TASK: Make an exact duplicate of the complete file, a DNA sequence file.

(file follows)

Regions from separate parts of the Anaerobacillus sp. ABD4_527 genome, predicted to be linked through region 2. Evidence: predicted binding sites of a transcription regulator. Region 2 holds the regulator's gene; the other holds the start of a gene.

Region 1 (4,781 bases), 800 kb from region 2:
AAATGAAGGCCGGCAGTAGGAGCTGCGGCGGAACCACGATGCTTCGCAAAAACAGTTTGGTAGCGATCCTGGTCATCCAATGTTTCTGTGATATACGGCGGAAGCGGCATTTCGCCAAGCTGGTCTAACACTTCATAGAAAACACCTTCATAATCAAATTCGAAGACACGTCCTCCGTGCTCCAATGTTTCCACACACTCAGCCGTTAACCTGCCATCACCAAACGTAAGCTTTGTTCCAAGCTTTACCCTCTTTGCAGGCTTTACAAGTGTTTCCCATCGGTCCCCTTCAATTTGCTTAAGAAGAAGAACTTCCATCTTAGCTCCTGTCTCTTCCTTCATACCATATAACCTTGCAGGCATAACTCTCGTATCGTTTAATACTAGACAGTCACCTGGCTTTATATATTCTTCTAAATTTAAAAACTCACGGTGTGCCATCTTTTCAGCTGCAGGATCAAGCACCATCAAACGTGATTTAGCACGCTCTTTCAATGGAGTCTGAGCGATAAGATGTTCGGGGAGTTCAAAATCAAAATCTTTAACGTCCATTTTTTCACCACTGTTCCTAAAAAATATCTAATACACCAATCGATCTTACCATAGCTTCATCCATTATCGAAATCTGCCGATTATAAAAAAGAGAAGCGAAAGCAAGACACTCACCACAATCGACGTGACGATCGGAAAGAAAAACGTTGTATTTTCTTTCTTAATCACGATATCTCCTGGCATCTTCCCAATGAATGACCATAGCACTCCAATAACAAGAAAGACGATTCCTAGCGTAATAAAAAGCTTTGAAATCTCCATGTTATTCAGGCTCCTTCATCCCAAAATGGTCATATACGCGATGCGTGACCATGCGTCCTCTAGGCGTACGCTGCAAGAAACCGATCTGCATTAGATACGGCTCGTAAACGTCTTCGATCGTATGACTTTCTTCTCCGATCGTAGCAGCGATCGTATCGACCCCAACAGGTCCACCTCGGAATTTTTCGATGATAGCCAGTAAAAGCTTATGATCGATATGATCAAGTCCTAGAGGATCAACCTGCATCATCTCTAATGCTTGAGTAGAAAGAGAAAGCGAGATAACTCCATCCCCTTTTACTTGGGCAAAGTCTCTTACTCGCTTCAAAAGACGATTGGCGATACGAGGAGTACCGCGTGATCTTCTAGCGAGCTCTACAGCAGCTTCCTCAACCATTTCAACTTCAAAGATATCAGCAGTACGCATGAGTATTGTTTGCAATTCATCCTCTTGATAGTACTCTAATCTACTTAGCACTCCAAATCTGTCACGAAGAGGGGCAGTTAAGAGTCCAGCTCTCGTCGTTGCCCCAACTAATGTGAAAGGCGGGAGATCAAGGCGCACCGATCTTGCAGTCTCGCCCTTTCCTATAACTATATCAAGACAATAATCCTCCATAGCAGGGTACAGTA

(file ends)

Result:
Regions from separate parts of the Anaerobacillus sp. ABD4_527 genome, predicted to be linked through region 2. Evidence: predicted binding sites of a transcription regulator. Region 2 holds the regulator's gene; the other holds the start of a gene.

Region 1 (4,781 bases), 800 kb from region 2:
AAATGAAGGCCGGCAGTAGGAGCTGCGGCGGAACCACGATGCTTCGCAAAAACAGTTTGGTAGCGATCCTGGTCATCCAATGTTTCTGTGATATACGGCGGAAGCGGCATTTCGCCAAGCTGGTCTAACACTTCATAGAAAACACCTTCATAATCAAATTCGAAGACACGTCCTCCGTGCTCCAATGTTTCCACACACTCAGCCGTTAACCTGCCATCACCAAACGTAAGCTTTGTTCCAAGCTTTACCCTCTTTGCAGGCTTTACAAGTGTTTCCCATCGGTCCCCTTCAATTTGCTTAAGAAGAAGAACTTCCATCTTAGCTCCTGTCTCTTCCTTCATACCATATAACCTTGCAGGCATAACTCTCGTATCGTTTAATACTAGACAGTCACCTGGCTTTATATATTCTTCTAAATTTAAAAACTCACGGTGTGCCATCTTTTCAGCTGCAGGATCAAGCACCATCAAACGTGATTTAGCACGCTCTTTCAATGGAGTCTGAGCGATAAGATGTTCGGGGAGTTCAAAATCAAAATCTTTAACGTCCATTTTTTCACCACTGTTCCTAAAAAATATCTAATACACCAATCGATCTTACCATAGCTTCATCCATTATCGAAATCTGCCGATTATAAAAAAGAGAAGCGAAAGCAAGACACTCACCACAATCGACGTGACGATCGGAAAGAAAAACGTTGTATTTTCTTTCTTAATCACGATATCTCCTGGCATCTTCCCAATGAATGACCATAGCACTCCAATAACAAGAAAGACGATTCCTAGCGTAATAAAAAGCTTTGAAATCTCCATGTTATTCAGGCTCCTTCATCCCAAAATGGTCATATACGCGATGCGTGACCATGCGTCCTCTAGGCGTACGCTGCAAGAAACCGATCTGCATTAGATACGGCTCGTAAACGTCTTCGATCGTATGACTTTCTTCTCCGATCGTAGCAGCGATCGTATCGACCCCAACAGGTCCACCTCGGAATTTTTCGATGATAGCCAGTAAAAGCTTATGATCGATATGATCAAGTCCTAGAGGATCAACCTGCATCATCTCTAATGCTTGAGTAGAAAGAGAAAGCGAGATAACTCCATCCCCTTTTACTTGGGCAAAGTCTCTTACTCGCTTCAAAAGACGATTGGCGATACGAGGAGTACCGCGTGATCTTCTAGCGAGCTCTACAGCAGCTTCCTCAACCATTTCAACTTCAAAGATATCAGCAGTACGCATGAGTATTGTTTGCAATTCATCCTCTTGATAGTACTCTAATCTACTTAGCACTCCAAATCTGTCACGAAGAGGGGCAGTTAAGAGTCCAGCTCTCGTCGTTGCCCCAACTAATGTGAAAGGCGGGAGATCAAGGCGCACCGATCTTGCAGTCTCGCCCTTTCCTATAACTATATCAAGACAATAATCCTCCATAGCAGGGTACAGTA